It looks like JCPenney is resorting to desperate measures to hook customers.
A new marketing scheme called “Get Your Penney’s worth” promotes heavy discounts, going as low as one literal penny, The Dallas Morning News reports.
The Dallas Morning News notes the fine details of this wild promotion: some items will be one penny after purchasing something else, but others items will be a penny regardless.
“We’re going to do it with items we’re proud of,” Mary Beth West, JCPenney’s chief customer and marketing officer, said to the Dallas Morning News, citing the Arizona brand.
But these strategies — though on the surface appear to be last-ditch efforts — are actually part of a larger, well thought-out turnaround plan implemented by new CEO Marvin Ellison.
According to Phil Wahba of Fortune, Ellison has outlined three specific ways to revive JCPenney:
- Find ways to get shoppers to spend more: Fortune points to”[managing] inventory better” and “[giving customers more reasons to stay in the store.” West also told The Dallas Morning News that the company is “doing the equivalent of an Oreo display,” meaning that styles on sale would be directly behind the mannequins modelling the look, and that the prices would be clear.
- Zeroing in on its house brands: This includes St. John’s Bay and Liz Claiborne. Fortune reports that these private brands make up for more than 50% of the store’s sales. Fortune highlights a few ways that JCPenney is focusing on these brands, such as adding plus sizes and “big and tall” sections to the mix, as well as speeding up production (a must in the era of fast fashion).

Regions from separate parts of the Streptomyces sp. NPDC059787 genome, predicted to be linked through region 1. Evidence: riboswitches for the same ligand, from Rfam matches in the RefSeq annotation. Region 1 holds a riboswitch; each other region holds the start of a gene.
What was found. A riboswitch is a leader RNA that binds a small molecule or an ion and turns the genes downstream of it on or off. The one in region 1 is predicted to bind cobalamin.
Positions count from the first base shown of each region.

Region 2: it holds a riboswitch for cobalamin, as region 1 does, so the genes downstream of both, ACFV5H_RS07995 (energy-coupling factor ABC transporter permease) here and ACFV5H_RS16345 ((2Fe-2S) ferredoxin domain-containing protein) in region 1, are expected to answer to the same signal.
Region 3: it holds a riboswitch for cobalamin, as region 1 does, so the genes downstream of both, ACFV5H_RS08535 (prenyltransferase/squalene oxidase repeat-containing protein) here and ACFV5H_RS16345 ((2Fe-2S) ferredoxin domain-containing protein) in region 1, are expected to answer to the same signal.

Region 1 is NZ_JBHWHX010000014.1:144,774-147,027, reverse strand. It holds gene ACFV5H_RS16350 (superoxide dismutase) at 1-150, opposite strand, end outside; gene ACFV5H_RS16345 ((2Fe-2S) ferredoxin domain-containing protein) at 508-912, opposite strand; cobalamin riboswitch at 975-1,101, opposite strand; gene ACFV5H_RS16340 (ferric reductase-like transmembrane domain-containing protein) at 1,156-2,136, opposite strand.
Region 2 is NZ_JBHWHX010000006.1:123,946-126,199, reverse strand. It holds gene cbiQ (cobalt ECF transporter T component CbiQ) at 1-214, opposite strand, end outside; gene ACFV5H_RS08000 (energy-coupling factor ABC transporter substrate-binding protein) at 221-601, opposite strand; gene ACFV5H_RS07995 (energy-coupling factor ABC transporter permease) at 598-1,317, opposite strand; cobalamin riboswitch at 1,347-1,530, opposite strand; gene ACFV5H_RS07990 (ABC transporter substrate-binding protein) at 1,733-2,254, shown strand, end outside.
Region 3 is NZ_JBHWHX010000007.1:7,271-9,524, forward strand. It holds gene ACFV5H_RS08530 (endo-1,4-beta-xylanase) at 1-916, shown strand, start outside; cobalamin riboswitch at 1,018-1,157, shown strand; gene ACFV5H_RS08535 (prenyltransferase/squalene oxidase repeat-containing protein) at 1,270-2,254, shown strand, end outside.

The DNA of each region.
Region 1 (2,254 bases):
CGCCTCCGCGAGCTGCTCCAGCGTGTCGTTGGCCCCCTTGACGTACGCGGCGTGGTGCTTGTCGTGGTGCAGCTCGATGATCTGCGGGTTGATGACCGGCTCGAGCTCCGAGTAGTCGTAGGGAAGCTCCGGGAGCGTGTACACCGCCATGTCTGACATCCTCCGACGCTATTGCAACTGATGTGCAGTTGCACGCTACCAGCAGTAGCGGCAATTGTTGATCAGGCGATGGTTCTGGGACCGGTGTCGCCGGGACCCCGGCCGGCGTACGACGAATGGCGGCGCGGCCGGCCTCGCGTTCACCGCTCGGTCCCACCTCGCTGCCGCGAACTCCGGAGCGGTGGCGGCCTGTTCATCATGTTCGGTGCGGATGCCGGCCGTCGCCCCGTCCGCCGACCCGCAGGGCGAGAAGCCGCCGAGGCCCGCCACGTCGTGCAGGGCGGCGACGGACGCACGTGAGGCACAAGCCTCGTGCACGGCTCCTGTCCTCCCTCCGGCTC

- Building “shopping smarter tech”: Fortune reports that JCPenney is giving its app a makeover and improving its website, a clear nod to the shift to shopping online.
“We’re not going to sit on our hands and play the same cards we played in the past,” Ellison said to Fortune. “We’re going to be a modern retailer.”
Ellison has acknowledged that the retailer has made mistakes in the past.
At the Women’s Wear Daily Apparel & Retail CEO Summit in New York City in October, Ellison highlighted how during the Ron Johnson era, JCPenney had abandoned its target customer — the mid-tier customer, someone who thrives on low prices.
He likened it to a sad high school romance.
“Let’s go back to high school and imagine that you dated the same wonderful girl for three years, and all of a sudden, when the prom is going up, you decide that she’s no longer good enough … so you make a play for the homecoming queen, and the homecoming queen says, ‘no thank you,’ and so you end up going to the prom stag,” he said. “JCPenney had a customer that loved us, and we said to the customer , ‘we don’t like you anymore.’ We said we like that [other] customer. We made a play for that customer, and that customer said, ‘we don’t like you very much.'”
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